This one-day workshop is intended to familiarize the participants with the key aspects of IAQ in non-occupational settings and to provide them with practical working knowledge in this very important and developing field.
Deliverables: The aims of this workshop are to:
- Provide examples of some common chemical, physical and biological factors that are potential environmental health hazards in indoor air
- Show how to recognize these environmental health hazards and evaluate the degree of the hazard using appropriate environmental sampling instruments
- Demonstrate the use of applicable monitoring instruments
- Identify possible practical control measures.
Learning Objectives: At the end of this workshop participants will be able to:
- List the environmental factors that can affect IAQ
- Describe heating, ventilating, and air-conditioning (HVAC) systems and common problems encountered
- Describe the strategies used to investigate IAQ
- Describe the standards and guidelines for IAQ
- List categories of pollutants, including sources
- Describe the common equipment used for sampling indoor-air contaminants
To register, please visit: http://iaqworkshop.eventbrite.com/
|| Morning Session – Standards and Competencies for PHNs: Demystifying Relationships, Increasing Integration
Presented by: Registered Nurses’ Association of Ontario (RNAO), Community Health Nurses' Initiative Group (CHNIGA), and ANDSOOHA Public Health Nursing Management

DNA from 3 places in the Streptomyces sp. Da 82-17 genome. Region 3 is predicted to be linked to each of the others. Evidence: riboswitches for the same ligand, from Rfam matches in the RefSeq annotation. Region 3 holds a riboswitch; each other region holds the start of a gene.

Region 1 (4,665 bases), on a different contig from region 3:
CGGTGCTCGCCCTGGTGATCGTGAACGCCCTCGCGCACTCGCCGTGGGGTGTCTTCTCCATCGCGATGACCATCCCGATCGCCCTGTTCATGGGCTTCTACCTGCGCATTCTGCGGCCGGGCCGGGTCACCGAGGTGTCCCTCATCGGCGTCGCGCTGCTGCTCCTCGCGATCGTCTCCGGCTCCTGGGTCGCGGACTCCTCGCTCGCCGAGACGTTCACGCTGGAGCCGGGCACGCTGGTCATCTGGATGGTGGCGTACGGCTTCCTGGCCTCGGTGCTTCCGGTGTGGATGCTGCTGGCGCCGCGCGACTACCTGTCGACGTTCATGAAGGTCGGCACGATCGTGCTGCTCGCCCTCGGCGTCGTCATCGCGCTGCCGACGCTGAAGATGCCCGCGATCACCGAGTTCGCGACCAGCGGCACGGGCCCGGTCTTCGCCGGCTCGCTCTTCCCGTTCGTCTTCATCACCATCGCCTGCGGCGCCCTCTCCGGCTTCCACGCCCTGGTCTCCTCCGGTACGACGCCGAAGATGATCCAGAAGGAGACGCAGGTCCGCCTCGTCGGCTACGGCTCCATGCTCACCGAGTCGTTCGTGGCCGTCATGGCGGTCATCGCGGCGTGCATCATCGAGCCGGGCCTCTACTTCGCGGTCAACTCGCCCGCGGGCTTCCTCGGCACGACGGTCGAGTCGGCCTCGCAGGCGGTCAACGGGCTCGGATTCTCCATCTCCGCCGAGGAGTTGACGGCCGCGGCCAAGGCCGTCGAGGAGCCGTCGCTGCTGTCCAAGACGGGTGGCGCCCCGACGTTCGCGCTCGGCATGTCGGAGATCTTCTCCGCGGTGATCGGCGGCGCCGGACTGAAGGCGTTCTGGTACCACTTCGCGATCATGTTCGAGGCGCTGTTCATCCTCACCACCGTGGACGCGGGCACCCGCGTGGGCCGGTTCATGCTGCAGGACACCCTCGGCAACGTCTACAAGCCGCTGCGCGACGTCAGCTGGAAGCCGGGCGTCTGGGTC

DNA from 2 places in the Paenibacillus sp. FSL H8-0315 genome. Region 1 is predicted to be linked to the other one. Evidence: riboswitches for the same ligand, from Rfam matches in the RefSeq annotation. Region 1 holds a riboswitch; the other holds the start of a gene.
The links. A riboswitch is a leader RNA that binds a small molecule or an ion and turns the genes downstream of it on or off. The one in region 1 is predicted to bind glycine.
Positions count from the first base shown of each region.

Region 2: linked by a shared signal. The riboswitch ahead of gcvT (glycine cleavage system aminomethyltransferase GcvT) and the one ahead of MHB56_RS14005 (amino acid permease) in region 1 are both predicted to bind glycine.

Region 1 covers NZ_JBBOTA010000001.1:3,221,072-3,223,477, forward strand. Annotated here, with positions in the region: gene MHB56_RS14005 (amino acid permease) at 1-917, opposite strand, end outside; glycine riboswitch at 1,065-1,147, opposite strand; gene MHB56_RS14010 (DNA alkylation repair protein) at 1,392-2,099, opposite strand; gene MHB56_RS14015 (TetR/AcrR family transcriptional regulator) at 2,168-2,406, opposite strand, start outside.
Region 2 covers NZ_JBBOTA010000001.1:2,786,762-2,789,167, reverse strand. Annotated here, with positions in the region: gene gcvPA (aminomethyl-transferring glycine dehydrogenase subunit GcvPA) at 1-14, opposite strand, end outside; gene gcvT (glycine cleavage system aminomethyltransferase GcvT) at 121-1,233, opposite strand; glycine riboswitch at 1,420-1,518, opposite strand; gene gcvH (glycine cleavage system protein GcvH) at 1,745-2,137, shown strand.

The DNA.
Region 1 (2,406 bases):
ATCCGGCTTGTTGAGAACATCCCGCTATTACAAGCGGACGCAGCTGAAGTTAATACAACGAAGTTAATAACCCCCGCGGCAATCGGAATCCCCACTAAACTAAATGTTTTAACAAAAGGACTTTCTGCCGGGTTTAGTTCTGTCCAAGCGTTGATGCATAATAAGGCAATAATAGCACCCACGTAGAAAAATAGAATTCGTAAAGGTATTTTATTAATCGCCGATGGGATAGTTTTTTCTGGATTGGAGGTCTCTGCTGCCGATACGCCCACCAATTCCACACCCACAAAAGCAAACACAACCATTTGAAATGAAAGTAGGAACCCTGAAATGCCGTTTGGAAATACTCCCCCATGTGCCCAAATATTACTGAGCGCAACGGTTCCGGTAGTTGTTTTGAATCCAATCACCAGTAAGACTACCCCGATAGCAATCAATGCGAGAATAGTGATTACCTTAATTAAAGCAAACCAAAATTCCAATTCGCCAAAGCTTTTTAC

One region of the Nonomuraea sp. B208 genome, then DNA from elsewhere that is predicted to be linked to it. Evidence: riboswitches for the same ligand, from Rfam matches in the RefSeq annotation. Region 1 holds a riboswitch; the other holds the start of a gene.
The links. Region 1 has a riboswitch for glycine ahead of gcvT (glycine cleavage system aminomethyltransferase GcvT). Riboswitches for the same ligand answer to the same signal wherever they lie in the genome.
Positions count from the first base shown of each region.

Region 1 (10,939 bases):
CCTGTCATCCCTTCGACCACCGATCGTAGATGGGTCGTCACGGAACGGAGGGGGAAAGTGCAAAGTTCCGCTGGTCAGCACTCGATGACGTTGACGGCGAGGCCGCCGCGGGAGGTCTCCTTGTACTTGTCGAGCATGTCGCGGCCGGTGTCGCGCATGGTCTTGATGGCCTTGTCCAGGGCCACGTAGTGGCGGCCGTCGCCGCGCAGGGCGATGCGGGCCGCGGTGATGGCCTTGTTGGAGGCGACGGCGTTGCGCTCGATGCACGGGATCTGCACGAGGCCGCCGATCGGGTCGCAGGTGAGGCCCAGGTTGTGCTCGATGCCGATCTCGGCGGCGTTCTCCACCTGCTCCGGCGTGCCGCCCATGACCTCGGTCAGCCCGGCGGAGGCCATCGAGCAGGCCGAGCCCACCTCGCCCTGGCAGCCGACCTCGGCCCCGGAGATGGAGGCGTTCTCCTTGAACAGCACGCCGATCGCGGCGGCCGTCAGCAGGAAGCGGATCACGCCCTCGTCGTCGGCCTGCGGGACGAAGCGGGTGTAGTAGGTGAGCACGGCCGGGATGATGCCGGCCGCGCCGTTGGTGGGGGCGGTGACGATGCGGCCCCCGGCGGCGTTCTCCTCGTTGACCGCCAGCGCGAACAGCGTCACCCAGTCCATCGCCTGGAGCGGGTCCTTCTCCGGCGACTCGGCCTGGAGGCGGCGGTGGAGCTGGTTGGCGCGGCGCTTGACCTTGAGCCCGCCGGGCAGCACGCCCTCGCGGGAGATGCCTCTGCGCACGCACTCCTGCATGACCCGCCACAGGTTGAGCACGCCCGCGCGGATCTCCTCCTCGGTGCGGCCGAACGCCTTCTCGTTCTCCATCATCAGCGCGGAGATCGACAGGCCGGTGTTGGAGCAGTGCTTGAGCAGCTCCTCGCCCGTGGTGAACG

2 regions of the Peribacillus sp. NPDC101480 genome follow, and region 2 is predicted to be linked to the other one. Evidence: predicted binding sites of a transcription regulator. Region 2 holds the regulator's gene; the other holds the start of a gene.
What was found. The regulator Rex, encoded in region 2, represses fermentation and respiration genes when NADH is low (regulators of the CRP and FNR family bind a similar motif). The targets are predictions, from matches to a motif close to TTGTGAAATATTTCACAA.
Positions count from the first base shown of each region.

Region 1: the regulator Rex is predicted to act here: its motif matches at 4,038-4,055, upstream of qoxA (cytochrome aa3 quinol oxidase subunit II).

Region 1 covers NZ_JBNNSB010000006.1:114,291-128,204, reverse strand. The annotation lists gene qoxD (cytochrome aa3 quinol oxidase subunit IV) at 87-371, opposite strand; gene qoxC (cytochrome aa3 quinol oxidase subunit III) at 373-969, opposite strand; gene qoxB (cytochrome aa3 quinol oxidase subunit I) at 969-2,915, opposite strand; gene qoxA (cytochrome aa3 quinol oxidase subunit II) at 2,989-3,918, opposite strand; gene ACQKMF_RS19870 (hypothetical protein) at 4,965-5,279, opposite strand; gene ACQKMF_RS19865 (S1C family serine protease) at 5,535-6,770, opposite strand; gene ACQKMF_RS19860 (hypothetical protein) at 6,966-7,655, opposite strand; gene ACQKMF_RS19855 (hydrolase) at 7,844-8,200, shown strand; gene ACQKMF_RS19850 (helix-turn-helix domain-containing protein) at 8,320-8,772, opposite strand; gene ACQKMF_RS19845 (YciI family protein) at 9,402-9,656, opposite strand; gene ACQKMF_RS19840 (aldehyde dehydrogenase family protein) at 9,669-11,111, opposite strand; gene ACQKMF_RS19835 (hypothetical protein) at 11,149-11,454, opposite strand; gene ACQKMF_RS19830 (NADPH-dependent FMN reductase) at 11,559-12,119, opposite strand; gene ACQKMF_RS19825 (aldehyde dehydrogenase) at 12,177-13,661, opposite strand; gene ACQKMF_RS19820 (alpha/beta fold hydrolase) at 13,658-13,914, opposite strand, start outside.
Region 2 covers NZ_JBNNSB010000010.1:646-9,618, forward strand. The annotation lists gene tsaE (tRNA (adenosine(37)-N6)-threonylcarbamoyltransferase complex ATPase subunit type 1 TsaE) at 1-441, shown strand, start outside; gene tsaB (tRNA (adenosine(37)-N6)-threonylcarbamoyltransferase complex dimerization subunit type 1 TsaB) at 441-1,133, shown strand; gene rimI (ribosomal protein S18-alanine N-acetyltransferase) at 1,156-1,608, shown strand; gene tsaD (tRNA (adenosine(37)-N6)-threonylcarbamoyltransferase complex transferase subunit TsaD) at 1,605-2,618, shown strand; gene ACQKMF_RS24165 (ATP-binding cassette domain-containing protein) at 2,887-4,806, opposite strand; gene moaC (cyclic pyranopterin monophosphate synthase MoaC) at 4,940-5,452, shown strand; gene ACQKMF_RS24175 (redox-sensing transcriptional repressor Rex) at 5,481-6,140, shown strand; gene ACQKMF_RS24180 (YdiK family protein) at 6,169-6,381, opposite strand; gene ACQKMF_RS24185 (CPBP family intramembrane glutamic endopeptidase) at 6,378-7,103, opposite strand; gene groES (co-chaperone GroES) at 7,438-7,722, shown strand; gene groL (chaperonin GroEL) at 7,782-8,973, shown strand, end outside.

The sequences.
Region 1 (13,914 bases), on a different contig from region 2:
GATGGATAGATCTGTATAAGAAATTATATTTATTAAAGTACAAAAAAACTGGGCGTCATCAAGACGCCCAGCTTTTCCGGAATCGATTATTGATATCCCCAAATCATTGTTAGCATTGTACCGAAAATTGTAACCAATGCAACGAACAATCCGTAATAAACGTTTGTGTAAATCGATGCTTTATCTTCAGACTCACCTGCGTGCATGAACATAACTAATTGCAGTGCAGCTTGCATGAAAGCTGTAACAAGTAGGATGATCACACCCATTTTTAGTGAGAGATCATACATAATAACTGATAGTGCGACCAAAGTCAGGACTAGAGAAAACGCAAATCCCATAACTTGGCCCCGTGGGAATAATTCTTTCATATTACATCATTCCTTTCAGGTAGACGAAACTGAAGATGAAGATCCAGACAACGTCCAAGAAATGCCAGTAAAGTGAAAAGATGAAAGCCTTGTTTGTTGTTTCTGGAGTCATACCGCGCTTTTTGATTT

9:00 a.m. – 12:00 p.m.
To register, please visit: www.rnao.org/register
The Canadian Community Health Nursing (CCHN) Standards of Practice and the Public Health Nursing (PHN) Competencies set the expectations for public health nursing practice and, as such, must be an integral part of professional nursing practice and health unit policies. Through a series of presentations and discussions, this interactive workshop will provide concrete strategies to integrate the CCHN Standards of Practice and PHN competencies into professional practice and organizational policies. In so doing, it will:
- Demystify the connections between the various sets of standards (e.g., College of Nursing, CCHN) and PHN competencies, by defining each of the standards and its relationship to the new PHN competencies.